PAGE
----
Carnivorous plants are our lifeform of the week

When we think of carnivorous beings, images of large fangs and sharp claws come to mind. But what about carnivorous plants? Even though their name indicates that they are carnivorous, the vast majority only feed on insects.

There are around 700 species of carnivorous plants and some of them can hunt animals larger than insects, such as rats, frogs, or lizards. You might wonder, how can these plants trap prey? The surface of their leaves is extremely sensitive. Therefore, any pressure triggers a change in the water pressure of the leaf cells. That change translates into movement. The cells expand or contract and cause motion. That’s how their mouths open and close, or how their tentacles extend and trap their prey.

Carnivorous plants: Two green, bulging leaves face to face with purple areas and interlocking spines along the edge like teeth.
The Venus flytrap is one of the most famous carnivorous plants. Image via Rapha Wilde/ Unsplash.

They are classified into five groups depending on the way they capture their prey.

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Snap traps

Snap traps close their “mouths.” They are probably the most well-known type of carnivorous plant. Snap trap plants have leaves for mouths that release nectar on their edges to attract prey. When the prey approaches and touches the hairs or filaments inside the mouth, it closes, trapping the prey.

The Venus flytrap is one of the most famous carnivorous plants and is a snap trap plant. It has sensory hairs or filaments inside the mouth – between three and six on the surface of each leaf – that indicate to the leaf when to close. So, yes! Plants also produce electrical signals even though they lack a nervous system. The mouth only closes when the prey touches the filaments at least twice in less than 20 seconds, so as not to confuse it with a drop of water.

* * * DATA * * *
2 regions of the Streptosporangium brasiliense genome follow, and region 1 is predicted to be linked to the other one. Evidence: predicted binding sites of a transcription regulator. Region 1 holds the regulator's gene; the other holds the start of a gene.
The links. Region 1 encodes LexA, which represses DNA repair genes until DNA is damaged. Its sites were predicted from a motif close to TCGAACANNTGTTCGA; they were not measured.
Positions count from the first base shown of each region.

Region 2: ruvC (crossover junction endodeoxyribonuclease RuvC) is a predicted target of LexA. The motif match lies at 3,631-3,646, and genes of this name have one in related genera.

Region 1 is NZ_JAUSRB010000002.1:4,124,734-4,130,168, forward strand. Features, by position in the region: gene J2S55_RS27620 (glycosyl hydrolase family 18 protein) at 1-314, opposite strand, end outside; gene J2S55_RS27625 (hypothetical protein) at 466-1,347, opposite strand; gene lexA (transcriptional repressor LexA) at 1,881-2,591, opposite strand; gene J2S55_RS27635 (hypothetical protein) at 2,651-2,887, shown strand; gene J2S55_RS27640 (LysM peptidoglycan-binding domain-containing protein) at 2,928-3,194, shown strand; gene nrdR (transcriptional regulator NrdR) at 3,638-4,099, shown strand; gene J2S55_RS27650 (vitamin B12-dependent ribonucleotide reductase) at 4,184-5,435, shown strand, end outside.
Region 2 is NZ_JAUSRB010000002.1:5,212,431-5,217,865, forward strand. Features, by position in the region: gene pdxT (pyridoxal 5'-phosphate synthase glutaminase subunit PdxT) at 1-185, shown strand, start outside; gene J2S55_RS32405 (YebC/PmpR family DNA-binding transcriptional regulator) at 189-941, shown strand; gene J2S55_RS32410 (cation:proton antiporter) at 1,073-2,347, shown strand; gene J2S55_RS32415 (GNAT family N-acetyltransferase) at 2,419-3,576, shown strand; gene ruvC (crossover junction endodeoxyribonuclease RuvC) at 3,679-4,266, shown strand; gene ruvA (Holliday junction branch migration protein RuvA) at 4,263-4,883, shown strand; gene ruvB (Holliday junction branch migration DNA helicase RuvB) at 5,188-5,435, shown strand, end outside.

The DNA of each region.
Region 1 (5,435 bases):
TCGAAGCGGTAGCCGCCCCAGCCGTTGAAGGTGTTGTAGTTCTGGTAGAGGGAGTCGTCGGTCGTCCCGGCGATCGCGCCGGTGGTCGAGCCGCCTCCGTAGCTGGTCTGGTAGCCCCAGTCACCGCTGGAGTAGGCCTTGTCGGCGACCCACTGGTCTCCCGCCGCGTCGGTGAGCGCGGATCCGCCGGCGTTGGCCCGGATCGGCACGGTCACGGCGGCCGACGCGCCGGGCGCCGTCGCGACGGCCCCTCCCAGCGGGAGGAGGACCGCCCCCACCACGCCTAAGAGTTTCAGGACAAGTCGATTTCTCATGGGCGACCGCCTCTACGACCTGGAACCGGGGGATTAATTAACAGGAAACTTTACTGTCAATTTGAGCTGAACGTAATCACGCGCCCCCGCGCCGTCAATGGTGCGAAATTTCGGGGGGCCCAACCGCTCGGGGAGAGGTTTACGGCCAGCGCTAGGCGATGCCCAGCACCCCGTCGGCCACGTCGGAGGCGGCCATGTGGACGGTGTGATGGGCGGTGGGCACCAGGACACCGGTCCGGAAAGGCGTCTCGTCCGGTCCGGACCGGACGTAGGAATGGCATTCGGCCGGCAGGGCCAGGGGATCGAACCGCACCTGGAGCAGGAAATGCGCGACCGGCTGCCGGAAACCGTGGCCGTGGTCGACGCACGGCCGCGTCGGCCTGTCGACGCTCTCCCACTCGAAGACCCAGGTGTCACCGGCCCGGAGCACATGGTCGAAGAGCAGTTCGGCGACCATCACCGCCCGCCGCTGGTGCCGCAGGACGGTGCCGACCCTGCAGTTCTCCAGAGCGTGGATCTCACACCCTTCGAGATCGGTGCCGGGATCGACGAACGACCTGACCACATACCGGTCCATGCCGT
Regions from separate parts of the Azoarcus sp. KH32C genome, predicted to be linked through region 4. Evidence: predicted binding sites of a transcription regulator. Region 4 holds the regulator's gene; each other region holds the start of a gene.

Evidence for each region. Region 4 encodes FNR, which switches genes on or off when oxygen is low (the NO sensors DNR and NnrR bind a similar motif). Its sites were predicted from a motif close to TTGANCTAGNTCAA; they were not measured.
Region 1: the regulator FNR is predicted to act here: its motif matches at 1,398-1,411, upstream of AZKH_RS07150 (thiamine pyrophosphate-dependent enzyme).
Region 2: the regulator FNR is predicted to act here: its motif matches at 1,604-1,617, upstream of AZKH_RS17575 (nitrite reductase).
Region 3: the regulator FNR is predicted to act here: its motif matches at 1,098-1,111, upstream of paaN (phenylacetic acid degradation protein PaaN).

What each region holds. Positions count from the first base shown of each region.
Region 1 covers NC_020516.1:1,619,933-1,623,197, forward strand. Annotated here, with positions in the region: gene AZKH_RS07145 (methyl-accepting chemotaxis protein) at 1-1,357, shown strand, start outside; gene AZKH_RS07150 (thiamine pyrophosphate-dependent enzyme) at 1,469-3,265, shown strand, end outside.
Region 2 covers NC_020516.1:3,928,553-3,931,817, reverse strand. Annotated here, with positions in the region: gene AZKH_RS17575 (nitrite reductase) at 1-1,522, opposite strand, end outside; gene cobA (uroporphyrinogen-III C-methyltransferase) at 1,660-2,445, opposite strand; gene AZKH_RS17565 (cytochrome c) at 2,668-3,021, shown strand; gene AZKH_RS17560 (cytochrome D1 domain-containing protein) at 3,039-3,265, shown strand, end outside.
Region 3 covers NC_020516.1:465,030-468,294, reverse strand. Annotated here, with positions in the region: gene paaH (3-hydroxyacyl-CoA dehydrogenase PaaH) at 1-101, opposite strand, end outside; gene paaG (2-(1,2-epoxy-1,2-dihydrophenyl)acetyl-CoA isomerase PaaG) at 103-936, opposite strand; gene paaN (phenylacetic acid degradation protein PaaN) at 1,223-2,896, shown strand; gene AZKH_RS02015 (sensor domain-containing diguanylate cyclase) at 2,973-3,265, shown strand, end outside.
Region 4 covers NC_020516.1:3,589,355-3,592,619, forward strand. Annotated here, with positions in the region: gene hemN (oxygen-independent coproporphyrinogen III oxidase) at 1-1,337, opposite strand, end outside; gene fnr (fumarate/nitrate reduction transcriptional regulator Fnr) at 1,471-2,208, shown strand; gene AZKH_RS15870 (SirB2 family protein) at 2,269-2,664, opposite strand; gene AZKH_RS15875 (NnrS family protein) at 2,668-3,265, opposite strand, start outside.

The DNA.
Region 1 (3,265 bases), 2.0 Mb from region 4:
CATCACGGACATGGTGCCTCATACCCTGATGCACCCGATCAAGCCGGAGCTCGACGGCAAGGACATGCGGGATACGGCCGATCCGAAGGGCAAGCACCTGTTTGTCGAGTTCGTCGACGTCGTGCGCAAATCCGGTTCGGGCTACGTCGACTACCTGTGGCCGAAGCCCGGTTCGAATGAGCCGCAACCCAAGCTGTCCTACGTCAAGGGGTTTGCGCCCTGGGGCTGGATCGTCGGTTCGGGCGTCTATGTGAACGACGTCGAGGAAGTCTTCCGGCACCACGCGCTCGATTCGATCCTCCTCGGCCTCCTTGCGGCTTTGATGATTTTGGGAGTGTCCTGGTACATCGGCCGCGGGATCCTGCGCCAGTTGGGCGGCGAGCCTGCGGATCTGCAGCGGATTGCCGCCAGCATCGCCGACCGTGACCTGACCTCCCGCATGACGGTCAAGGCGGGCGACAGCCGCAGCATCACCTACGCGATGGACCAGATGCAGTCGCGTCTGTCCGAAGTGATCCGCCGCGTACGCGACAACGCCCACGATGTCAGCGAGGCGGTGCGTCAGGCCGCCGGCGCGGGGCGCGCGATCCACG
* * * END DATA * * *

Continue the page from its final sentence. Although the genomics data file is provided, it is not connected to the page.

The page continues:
Plant with an open mouth that looks green outside and pinkish inside. There are a few spiky hairs inside.
A Venus flytrap. The “mouth” has from 3 to 6 filaments on the surface of each leaf. Image via Rapha Wilde/ Unsplash.

Sticky traps

Sticky traps (or flypaper traps) have leaves with hairs or filaments that produce nectar – that looks like dew or water drops at the top of the hairs – to attract prey. But this nectar is also sticky like glue. When the prey, attracted by the nectar, gets to the plant, it is trapped by the glue. Some plants have tentacle-like leaves that not only have the sticky filaments, but that can also wrap around the prey like an octopus.

Long, thin leaves, green with red edges They have little hairs on the edges with tiny drops on the hairs.
Sticky traps seduce and kill with a sweet, sticky nectar. Image via Dean Erasmus/ Unsplash.

Pitcher plants

Pitcher plants (or pitfall traps) are jug-shaped and possess an incredible structure. Some of them have tendrils that fall down, then turn back up and transform into leaves that are completely closed at the bottom. The bottom of the jug fills with sweet, delicious nectar to attract prey. And it also fills with digestive enzymes to decompose prey. Also, these plants have a lid at the top. When they are digesting their prey, the lid closes.

A long jug-like red and green plant part. It has a lid at the top.
Pitcher plants have a liquid at the bottom to drown its prey. image via JeremiahsCPs/ Wikipedia (public domain).

Light trap

A light trap (or lobster trap) plant also attracts prey with nectar, which is located at the bottom. In this case, the prey enters the plant, that has sort of a window that allows light to enter the plant. The prey gets deeper into the plant, following the light and the nectar, and can’t find the way back to the dark entry.

Inward hairs

Inward hairs (or pigeon traps) have hairs where the prey enters. Once inside the trap, the prey can’t escape past the hairs.

How is prey digested?

Carnivorous plants produce nectar to attract prey, then use acids to dissolve their victims, and enzymes to digest them. Enzymes are a type of protein that act as catalysts and regulators of chemical reactions.

Once the plant begins to produce digestive enzymes to decompose and digest the prey, there are other glands in the plant that begin to function. They absorb the solution that has been produced, and with it, the nutrients that the plant needs. Not a drop is wasted in the entire process.

How long does it take to digest its prey?

The most curious thing about these plants is that it can take more than two weeks for them to digest any insect, while humans only need about two days to completely digest food.